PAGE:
A Teachable Moment

Posted on December 1, 2011

7



This is my second home.  6pm, a crowded room of 12-18 year-olds, fresh off of their Doritos and grape soda hi’s.  One of the more affable students, a 12 year old whose futile attempts at being gangsta only make him more lovable, for the first and only time gets a running start and jumps onto my back.  Instinctively I reach behind me, grab him by the shoulders and begin to flip him over me.  We are both laughing hysterically, and enjoying this moment.  From the clues I’ve gotten from his grandparents, he doesn’t have a lot of interaction with grown men.  Not in school, not at home, not in the streets that baby sit him, but here he’s my kid.  Then another of student yells out “PENN STATE!”

And there you have it.

Like the rest of the nation, I have finally had a moment to breath.  To inhale the stale stench of the Penn State phenomena, process this betrayal of the children, and the details of this heinous crime.  This is the time to ask the cliche question “so what did we learn from this?”.  In this instance that question can be quite chilling because almost all cases like this involve someone who is taking advantage of their position as a leader, mentor and educator of young lives.  These crimes are perpetrated by people who are assigned the task of seeking out, and taking advantage, of teachable moments.  For all intents and purposes Sandusky and I are in the same business, actively looking to have access to children, to help them through teachable moments.  His alleged crimes casts a shadow over me and the millions of adults who have the trust of parents, children and communities.  The “joke” a student yelled at me was just an extended part of the assault that Sandusky has perpetrated on all of us.  The children involved in these crimes undoubtedly have asked “what did I learn from this? About proper adult behavior? About my own sexuality? About how the world feels about me?”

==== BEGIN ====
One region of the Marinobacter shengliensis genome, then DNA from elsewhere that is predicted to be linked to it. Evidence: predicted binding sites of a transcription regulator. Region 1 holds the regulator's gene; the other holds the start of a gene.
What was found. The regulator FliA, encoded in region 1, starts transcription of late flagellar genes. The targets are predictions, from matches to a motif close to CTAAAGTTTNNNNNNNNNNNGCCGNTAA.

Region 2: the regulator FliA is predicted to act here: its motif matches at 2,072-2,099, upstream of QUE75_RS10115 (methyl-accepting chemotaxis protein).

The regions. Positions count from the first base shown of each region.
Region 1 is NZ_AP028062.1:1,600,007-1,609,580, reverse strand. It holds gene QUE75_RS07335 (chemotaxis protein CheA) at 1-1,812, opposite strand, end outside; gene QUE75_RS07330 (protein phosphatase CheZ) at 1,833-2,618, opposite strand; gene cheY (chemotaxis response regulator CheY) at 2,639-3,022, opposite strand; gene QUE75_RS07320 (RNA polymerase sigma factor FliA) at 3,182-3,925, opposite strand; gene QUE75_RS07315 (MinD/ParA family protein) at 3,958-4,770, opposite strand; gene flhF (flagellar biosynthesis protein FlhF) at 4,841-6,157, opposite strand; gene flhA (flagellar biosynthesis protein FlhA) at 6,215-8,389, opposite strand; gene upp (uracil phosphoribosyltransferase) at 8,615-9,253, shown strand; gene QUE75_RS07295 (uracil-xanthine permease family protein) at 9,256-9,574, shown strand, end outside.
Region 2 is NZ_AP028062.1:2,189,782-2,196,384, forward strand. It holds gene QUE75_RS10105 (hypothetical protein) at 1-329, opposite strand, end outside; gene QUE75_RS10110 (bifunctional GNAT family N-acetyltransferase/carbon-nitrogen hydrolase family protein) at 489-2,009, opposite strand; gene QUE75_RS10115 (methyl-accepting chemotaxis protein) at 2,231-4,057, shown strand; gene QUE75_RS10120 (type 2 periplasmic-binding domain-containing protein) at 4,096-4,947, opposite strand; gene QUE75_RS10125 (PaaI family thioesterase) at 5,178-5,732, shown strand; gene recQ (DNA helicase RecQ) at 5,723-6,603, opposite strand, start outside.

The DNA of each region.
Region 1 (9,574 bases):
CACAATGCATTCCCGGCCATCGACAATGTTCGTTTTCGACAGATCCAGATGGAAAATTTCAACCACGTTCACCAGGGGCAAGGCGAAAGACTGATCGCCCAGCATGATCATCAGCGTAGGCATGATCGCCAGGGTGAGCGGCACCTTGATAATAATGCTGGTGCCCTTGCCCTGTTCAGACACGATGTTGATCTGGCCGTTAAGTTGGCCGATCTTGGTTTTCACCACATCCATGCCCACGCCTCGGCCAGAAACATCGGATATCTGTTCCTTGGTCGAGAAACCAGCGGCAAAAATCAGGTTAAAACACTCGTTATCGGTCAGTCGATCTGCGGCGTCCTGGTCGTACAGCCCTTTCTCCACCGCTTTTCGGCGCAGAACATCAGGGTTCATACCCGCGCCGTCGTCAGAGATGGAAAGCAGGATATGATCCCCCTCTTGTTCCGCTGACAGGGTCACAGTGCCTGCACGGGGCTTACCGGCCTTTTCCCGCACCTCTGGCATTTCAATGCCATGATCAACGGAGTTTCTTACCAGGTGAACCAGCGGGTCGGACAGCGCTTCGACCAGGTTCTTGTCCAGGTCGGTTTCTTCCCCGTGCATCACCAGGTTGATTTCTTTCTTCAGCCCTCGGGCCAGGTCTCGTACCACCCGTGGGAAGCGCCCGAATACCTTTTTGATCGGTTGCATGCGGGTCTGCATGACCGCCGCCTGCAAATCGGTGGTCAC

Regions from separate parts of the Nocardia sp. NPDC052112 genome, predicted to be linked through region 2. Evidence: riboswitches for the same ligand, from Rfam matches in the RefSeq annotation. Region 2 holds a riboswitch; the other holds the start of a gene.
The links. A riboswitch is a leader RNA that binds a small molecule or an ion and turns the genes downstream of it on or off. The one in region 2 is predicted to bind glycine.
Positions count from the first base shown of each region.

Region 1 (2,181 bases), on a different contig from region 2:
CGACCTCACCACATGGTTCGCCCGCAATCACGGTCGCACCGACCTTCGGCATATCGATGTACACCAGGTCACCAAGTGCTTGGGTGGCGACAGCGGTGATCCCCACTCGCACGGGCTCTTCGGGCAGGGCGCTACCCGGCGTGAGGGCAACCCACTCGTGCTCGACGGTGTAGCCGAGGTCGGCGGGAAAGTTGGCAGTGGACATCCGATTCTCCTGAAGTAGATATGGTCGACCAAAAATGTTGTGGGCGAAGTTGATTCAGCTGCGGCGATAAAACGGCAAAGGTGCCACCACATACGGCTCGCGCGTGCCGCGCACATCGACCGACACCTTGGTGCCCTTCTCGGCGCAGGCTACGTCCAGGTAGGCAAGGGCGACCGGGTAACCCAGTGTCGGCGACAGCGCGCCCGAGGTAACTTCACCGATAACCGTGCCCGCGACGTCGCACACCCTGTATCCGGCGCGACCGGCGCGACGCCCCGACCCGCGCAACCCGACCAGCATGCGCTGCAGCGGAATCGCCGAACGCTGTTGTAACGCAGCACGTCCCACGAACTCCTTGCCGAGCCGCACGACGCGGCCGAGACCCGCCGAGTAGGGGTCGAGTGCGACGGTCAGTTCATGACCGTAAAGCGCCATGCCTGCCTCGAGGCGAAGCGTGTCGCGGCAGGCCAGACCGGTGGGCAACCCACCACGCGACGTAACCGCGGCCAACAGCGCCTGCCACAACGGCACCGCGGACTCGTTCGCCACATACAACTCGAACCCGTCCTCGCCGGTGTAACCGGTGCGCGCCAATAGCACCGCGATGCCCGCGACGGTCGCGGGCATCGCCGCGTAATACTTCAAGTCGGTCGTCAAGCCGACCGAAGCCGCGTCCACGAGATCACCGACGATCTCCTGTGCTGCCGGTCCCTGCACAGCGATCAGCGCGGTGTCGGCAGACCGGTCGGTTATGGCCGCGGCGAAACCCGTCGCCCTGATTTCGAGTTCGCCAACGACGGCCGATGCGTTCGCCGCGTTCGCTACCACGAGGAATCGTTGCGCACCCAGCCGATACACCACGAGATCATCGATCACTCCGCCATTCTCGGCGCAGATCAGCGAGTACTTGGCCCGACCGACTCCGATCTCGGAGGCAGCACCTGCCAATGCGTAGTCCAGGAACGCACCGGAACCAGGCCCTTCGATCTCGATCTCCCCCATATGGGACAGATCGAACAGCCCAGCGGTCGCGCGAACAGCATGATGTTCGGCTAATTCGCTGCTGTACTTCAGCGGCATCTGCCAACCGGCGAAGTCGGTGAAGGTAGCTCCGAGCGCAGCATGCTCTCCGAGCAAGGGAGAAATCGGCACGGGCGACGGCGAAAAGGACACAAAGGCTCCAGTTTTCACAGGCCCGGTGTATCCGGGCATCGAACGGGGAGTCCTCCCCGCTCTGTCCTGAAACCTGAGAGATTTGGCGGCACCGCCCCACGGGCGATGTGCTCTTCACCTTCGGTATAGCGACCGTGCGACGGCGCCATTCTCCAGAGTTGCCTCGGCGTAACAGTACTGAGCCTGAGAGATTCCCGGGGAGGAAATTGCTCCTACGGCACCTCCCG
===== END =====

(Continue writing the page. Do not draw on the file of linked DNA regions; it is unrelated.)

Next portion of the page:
Some of the minor question us responsible adults must answer include: What have we learned about the “more popular than Jesus” Penn State football program? What have I learned about my own patronage in the national religion that is football?  What have I learned about my own age and the skewed reality of the 20 year-olds on a college campuses?  What have we learned about one of the most adored phrases in youth work, “at-risk-youth”?  What can we learn from the soft language used to describe this situation by reporters? (Why is anal rape described as “molesting”? To molest means to bother, and what happened to these children was more than a bother).  Above all these, the question that is really important to answer now, and correctly is: What have we learned that will allow us to prevent this in the future?

I have always been disturbed by “To Catch a Predator” with Chris Hanson, and not for the same reasons that most people are.  Yes, I was blown away by how many adults are pulled into this trap by the lure of sex with a 12 year old boy or girl.  It was heart wrenching to see that law enforcement would continue to catch men in this trap, from every conceivable demographic, as long as the trap was left open.  What disturbed me even more is that Chris Hanson and his producers did episode after episode without ever exploring the issue of why.  I understand that the show was really about the salaciousness of the crime and the ratings it would attract.  But at some point when was Chris going to tackle the question of prevention from the root level and discover what went wrong in the minds of these men?  Like any other issue mass media attempts to address, they prove that they are smoke fighters and not fire fighters.  What happens in the life of a human that turns them into sexual predators?